EASTERN CAROLINA -

Shower and thunderstorm activity that could become a tropical depression or Tropical Storm Cristobal has increased during the past few hours in association with a small area of low pressure located just north of the Mona Passage between Puerto Rico and the Dominican Republic.

Satellite pictures and reports from an Air Force Reserve hurricane hunter aircraft indicate that the circulation associated with the area of low pressure is poorly defined.

I’m alerting you that some additional development of this system is possible Friday, but weather conditions are expected to become even better for development of a tropical depression or tropical storm when the disturbance moves near or over the southeastern Bahamas on Saturday.

Whether the system becomes a tropical disturbance or a tropical storm or not, it will still produce gusty winds and heavy rainfall across Hispaniola (Dominican Republic and Haiti) and the southeastern and central Bahamas on Saturday.

The chance of becoming either a tropical depression or tropical storm stands at 70 percent for the next 48 hours and 80 percent for the next five days.

By Sunday, the disturbance should begin to strengthen even more as it moves north across the central and northern Bahamas. My thinking is that the storm will drift pretty slowly to the north from Sunday through Tuesday before a couple of other weather systems begin to try to push the disturbance toward the north.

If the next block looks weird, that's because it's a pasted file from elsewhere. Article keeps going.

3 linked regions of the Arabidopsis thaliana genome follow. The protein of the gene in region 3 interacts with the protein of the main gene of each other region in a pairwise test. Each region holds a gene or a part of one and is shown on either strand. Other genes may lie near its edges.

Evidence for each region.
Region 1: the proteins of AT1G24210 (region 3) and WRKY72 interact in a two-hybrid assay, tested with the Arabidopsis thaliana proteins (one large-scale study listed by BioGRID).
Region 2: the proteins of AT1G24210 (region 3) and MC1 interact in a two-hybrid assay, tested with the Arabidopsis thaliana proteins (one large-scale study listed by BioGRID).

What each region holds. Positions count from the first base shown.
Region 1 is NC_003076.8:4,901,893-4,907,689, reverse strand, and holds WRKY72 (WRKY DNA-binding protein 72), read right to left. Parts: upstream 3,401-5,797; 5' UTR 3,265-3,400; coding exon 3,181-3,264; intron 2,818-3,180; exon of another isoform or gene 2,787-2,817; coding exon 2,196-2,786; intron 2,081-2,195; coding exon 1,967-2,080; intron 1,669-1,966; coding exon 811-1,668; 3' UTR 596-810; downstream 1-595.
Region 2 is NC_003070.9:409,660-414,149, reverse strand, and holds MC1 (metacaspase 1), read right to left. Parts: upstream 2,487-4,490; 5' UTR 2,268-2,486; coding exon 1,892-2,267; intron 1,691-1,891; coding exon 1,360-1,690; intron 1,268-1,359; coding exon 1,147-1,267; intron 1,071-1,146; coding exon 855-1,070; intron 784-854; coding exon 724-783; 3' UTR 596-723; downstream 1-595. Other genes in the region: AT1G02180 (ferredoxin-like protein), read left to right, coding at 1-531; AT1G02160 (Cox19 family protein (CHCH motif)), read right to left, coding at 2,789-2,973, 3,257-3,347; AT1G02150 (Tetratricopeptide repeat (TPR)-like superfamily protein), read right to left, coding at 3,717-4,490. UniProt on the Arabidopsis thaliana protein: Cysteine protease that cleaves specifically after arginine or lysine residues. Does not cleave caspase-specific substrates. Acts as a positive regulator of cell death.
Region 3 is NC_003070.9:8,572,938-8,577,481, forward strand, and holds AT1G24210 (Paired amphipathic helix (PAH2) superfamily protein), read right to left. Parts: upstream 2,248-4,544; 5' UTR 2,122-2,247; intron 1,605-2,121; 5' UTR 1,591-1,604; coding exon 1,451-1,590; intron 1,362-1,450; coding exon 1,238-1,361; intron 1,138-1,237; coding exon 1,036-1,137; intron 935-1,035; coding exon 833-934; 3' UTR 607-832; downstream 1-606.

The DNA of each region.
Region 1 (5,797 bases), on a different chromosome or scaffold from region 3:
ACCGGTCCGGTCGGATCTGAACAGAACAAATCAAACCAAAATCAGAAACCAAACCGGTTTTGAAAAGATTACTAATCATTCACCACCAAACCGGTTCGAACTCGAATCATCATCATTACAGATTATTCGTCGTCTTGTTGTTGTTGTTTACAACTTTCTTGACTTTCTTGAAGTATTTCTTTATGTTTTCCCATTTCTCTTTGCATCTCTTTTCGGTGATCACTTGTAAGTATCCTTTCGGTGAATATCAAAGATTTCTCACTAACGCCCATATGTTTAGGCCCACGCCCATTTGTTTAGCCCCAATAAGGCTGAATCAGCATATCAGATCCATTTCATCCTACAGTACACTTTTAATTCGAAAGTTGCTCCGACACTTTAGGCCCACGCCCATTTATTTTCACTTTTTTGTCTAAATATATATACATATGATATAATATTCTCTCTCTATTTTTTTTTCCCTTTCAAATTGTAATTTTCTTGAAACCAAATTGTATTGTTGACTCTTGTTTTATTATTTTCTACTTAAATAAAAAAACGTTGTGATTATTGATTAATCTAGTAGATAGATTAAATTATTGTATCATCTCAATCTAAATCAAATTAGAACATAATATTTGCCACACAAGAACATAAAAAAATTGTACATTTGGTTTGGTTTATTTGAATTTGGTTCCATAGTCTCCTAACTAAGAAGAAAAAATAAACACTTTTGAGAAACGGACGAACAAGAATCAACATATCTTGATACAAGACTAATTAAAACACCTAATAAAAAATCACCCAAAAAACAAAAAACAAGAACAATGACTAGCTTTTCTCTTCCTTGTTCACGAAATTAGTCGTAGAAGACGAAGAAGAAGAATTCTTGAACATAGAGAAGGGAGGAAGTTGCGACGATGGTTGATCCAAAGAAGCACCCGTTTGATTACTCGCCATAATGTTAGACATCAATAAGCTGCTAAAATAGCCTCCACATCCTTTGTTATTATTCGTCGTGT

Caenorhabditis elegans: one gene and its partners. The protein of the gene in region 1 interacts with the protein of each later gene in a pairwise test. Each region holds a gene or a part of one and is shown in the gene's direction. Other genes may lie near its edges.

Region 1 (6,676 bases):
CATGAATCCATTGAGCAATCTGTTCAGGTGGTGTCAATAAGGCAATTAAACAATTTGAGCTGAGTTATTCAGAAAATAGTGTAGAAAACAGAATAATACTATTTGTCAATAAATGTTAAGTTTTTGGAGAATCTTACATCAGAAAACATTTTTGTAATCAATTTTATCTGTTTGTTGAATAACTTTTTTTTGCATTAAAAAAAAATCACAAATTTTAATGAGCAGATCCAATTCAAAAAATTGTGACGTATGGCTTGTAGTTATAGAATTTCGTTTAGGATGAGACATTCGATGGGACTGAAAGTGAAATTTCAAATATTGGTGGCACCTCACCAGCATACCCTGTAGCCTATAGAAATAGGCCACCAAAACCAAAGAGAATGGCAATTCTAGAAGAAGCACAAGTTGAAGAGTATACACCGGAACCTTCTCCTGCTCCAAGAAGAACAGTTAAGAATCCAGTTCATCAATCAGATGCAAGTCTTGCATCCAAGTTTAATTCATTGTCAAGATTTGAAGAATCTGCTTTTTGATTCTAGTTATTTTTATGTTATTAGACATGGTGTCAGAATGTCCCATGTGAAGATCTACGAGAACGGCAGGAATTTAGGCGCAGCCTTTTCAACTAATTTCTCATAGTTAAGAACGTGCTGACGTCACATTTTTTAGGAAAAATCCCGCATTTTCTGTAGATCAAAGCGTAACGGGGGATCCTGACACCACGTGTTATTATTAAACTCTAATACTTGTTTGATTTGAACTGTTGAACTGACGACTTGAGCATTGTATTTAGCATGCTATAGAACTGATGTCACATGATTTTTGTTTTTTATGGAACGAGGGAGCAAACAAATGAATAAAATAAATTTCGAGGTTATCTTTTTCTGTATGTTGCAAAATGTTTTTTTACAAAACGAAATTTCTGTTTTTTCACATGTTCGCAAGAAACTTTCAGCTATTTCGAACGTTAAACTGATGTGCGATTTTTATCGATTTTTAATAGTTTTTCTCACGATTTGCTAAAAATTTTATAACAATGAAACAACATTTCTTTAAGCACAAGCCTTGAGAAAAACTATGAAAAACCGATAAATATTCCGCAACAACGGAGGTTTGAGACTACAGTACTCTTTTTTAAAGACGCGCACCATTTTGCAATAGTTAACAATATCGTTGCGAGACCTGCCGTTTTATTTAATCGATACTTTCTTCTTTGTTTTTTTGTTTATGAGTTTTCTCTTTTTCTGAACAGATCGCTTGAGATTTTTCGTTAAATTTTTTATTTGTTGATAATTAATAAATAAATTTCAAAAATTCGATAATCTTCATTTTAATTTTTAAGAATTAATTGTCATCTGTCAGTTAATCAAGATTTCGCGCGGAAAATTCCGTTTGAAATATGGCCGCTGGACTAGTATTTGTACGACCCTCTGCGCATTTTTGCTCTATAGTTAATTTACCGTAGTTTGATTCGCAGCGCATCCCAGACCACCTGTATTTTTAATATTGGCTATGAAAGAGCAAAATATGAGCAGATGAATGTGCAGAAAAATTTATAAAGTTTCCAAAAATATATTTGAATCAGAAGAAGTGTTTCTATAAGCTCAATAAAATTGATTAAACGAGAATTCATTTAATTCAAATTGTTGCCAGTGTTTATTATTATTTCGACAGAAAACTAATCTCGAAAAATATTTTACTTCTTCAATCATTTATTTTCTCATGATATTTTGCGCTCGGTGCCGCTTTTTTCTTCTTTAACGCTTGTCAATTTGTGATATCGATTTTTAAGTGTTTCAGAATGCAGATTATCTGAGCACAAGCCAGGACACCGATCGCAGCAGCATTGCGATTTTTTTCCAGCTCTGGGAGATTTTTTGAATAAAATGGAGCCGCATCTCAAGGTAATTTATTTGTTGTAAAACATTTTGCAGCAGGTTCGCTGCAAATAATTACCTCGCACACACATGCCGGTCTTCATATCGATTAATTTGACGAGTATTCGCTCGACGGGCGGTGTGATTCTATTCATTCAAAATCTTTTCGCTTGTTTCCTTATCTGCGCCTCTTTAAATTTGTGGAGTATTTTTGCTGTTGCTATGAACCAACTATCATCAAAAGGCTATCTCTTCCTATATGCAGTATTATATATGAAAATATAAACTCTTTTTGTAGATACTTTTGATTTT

If the front approaching the East Coast of the U.S. (coming in from the west) is fairly strong and arrives on time, the tropical weather should be pulled north toward Bermuda, staying well off the East Coast of the United States.

If the front slows down or if the flow aloft begins to run parallel to the front, then it will stay and could serve as the pathway for the tropical system to drift northwest toward an area from Florida north to North Carolina. If that happens, I could be alerting you to some tropical weather impacts in our area by late next week.

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Shower activity associated with the small low pressure area moving over the Leeward Islands remains limited and disorganized. Interaction of the low with Puerto Rico and Hispaniola will likely inhibit significant development through tonight.  However, environmental conditions are expected to be more conducive for development when the disturbance moves near or over the southeastern Bahamas on Saturday, and a tropical depression is likely to form over the weekend or by early next week.

This system could head towards the southeastern U.S. coast early next week. At this point should this system develop enough to be named Cristobal, it will likely follow a similar track as Bertha did passing between Cape Hatteras and Bermuda the middle of next week.

A hurricane hunter aircraft will again fly into the system this afternoon. After that occurs we’ll have a better handle on the speed of formation and ultimate track.

Stay with StormTrack12 as we continue to alert you to this pending storm formation and any danger it may pose to eastern Carolina next week.